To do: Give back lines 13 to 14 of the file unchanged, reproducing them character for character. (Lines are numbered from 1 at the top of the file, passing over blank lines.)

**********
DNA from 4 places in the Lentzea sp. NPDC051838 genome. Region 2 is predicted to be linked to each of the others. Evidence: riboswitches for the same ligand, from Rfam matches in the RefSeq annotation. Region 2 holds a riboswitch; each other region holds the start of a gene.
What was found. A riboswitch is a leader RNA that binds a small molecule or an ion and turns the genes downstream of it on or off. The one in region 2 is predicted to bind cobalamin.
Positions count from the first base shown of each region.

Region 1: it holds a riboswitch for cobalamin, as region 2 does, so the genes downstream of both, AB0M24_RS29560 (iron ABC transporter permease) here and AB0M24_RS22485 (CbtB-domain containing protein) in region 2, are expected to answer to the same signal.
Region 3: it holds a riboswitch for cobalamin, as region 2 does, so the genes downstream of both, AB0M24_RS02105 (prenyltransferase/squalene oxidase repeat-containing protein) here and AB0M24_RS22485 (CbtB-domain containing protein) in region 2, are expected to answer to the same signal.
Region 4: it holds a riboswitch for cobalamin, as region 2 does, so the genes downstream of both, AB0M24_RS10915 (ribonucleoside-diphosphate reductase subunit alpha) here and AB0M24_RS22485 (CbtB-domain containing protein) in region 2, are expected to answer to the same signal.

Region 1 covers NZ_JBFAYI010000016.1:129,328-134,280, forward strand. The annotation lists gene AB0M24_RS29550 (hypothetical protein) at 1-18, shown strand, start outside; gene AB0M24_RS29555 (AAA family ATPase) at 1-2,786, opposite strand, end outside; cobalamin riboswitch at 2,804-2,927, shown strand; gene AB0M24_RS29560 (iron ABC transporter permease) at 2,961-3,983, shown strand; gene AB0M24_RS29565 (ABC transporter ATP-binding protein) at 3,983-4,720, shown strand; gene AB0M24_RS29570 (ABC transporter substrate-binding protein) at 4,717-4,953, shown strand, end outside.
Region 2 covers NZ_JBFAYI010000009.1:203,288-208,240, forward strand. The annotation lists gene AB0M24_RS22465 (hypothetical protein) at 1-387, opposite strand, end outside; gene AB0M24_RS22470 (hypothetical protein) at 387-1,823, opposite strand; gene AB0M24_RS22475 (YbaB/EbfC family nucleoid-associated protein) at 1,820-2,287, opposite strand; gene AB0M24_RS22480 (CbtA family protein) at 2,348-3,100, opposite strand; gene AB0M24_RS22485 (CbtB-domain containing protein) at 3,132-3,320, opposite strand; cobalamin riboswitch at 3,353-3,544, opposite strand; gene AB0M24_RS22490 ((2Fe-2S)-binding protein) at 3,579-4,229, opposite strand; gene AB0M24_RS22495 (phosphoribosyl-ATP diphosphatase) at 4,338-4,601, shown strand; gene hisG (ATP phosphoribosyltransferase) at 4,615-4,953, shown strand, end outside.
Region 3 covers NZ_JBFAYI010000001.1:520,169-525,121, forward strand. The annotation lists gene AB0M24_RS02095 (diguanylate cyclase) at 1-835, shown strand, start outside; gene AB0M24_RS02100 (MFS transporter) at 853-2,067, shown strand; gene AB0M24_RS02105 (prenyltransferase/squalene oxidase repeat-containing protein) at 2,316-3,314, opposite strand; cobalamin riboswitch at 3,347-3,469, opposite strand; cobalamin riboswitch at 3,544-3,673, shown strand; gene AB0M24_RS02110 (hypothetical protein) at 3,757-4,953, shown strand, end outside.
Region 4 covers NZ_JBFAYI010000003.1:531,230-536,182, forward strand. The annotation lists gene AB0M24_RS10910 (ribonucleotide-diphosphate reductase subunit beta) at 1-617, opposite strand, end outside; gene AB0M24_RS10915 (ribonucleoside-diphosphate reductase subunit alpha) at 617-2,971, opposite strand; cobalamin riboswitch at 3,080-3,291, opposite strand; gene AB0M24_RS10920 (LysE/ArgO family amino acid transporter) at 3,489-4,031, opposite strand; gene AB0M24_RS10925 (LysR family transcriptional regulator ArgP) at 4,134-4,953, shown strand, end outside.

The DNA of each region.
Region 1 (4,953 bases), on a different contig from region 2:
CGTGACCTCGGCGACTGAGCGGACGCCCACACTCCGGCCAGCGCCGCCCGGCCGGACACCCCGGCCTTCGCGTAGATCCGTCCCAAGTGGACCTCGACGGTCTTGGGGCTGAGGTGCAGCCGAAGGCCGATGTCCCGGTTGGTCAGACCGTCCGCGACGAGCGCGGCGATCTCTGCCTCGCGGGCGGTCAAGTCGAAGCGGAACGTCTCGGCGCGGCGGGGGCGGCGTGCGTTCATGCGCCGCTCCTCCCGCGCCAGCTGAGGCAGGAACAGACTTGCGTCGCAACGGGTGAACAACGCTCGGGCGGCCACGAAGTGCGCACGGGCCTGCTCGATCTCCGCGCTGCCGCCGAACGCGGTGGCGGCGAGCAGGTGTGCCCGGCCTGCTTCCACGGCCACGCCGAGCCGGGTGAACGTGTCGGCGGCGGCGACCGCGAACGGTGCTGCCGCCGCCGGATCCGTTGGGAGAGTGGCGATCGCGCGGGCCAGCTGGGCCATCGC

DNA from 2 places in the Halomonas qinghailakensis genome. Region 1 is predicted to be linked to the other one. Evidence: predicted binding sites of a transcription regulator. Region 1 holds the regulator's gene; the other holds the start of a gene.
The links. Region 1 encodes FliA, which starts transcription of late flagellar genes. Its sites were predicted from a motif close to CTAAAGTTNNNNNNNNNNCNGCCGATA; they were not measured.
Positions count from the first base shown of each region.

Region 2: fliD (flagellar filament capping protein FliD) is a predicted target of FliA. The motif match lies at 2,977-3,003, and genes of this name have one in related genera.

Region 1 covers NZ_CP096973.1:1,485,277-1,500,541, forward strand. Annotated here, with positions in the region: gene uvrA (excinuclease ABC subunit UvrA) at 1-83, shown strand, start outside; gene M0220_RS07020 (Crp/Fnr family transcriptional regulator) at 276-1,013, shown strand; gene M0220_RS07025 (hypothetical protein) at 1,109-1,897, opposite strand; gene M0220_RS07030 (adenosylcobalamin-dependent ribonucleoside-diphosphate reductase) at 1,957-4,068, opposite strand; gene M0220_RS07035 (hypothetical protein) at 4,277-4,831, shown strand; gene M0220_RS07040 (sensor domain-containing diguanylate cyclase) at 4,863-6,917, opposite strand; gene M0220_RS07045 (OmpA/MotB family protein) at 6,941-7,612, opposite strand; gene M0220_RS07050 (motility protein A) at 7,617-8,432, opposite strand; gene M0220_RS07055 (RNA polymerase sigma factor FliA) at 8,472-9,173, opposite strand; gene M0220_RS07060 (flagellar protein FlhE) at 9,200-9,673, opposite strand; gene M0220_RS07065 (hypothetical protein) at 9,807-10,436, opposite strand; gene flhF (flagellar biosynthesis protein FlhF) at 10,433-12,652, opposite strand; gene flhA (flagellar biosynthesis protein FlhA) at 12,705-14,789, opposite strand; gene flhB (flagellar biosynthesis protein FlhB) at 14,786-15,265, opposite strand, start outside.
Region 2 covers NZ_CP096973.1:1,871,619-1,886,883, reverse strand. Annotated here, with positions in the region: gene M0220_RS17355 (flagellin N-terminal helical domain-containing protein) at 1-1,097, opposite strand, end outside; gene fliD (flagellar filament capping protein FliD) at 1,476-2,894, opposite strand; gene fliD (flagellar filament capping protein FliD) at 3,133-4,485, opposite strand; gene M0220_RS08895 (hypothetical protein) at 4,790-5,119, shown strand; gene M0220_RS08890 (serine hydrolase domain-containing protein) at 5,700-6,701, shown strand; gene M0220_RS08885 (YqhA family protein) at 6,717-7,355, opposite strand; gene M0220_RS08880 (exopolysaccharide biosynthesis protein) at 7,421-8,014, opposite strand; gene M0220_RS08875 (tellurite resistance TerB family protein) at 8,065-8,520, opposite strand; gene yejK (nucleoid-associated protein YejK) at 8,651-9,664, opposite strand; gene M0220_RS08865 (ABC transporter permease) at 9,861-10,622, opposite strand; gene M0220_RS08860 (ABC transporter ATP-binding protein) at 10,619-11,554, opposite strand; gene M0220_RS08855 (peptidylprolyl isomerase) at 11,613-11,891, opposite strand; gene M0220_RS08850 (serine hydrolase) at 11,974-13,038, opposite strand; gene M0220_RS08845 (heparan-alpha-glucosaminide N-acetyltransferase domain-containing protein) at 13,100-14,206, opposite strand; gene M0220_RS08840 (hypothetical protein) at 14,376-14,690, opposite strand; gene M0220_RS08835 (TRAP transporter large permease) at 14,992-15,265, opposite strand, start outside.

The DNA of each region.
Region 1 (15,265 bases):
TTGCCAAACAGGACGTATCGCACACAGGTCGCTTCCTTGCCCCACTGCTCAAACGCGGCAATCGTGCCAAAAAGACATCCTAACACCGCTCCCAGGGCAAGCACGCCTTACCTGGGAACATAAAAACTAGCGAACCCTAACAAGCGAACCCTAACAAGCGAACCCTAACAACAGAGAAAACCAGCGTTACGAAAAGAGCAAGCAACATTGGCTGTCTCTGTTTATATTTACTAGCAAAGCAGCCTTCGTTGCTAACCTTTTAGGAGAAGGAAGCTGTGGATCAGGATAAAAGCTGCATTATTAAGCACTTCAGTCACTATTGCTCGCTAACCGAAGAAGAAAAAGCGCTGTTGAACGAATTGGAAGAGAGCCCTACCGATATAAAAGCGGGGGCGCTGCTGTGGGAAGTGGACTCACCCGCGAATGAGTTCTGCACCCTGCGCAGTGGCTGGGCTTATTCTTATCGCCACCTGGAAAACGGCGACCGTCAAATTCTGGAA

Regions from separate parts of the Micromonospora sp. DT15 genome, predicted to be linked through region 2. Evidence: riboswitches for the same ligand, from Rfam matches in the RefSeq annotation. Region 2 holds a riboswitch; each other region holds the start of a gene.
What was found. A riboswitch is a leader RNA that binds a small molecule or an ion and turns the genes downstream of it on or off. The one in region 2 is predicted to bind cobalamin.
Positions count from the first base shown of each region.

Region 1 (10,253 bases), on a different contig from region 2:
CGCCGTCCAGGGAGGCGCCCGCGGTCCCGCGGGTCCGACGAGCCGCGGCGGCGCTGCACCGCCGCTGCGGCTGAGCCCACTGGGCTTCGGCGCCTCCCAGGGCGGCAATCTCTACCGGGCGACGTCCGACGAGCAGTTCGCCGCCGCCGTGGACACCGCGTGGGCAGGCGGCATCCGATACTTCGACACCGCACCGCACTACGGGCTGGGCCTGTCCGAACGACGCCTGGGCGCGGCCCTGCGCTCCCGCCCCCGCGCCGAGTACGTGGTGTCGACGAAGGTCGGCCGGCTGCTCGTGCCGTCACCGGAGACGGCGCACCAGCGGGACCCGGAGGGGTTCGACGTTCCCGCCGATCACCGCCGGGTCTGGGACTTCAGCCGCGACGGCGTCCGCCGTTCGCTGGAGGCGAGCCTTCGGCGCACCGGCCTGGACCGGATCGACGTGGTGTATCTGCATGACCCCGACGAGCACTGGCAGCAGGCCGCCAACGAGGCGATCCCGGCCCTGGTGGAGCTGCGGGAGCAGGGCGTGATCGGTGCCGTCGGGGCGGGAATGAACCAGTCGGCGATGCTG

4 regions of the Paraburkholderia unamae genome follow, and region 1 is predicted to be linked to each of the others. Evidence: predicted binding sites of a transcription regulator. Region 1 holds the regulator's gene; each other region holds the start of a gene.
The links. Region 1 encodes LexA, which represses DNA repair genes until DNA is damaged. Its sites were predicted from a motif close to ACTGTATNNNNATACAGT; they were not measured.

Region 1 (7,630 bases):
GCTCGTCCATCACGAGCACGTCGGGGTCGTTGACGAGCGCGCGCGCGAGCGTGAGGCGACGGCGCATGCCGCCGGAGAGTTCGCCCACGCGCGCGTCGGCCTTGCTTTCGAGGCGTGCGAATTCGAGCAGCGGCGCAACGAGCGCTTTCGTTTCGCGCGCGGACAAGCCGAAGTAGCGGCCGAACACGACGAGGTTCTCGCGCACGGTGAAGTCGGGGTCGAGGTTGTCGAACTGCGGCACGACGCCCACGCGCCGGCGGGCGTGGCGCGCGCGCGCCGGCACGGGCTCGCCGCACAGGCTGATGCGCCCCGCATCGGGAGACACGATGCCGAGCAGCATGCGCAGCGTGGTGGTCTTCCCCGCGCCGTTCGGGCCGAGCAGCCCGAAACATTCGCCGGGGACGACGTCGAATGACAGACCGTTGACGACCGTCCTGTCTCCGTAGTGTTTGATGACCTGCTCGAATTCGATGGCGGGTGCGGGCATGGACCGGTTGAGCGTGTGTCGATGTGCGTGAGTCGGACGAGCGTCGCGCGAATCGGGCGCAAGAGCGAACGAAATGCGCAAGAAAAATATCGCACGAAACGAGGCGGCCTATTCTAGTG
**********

CGTGACCTCGGCGACTGAGCGGACGCCCACACTCCGGCCAGCGCCGCCCGGCCGGACACCCCGGCCTTCGCGTAGATCCGTCCCAAGTGGACCTCGACGGTCTTGGGGCTGAGGTGCAGCCGAAGGCCGATGTCCCGGTTGGTCAGACCGTCCGCGACGAGCGCGGCGATCTCTGCCTCGCGGGCGGTCAAGTCGAAGCGGAACGTCTCGGCGCGGCGGGGGCGGCGTGCGTTCATGCGCCGCTCCTCCCGCGCCAGCTGAGGCAGGAACAGACTTGCGTCGCAACGGGTGAACAACGCTCGGGCGGCCACGAAGTGCGCACGGGCCTGCTCGATCTCCGCGCTGCCGCCGAACGCGGTGGCGGCGAGCAGGTGTGCCCGGCCTGCTTCCACGGCCACGCCGAGCCGGGTGAACGTGTCGGCGGCGGCGACCGCGAACGGTGCTGCCGCCGCCGGATCCGTTGGGAGAGTGGCGATCGCGCGGGCCAGCTGGGCCATCGC

DNA from 2 places in the Halomonas qinghailakensis genome. Region 1 is predicted to be linked to the other one. Evidence: predicted binding sites of a transcription regulator. Region 1 holds the regulator's gene; the other holds the start of a gene.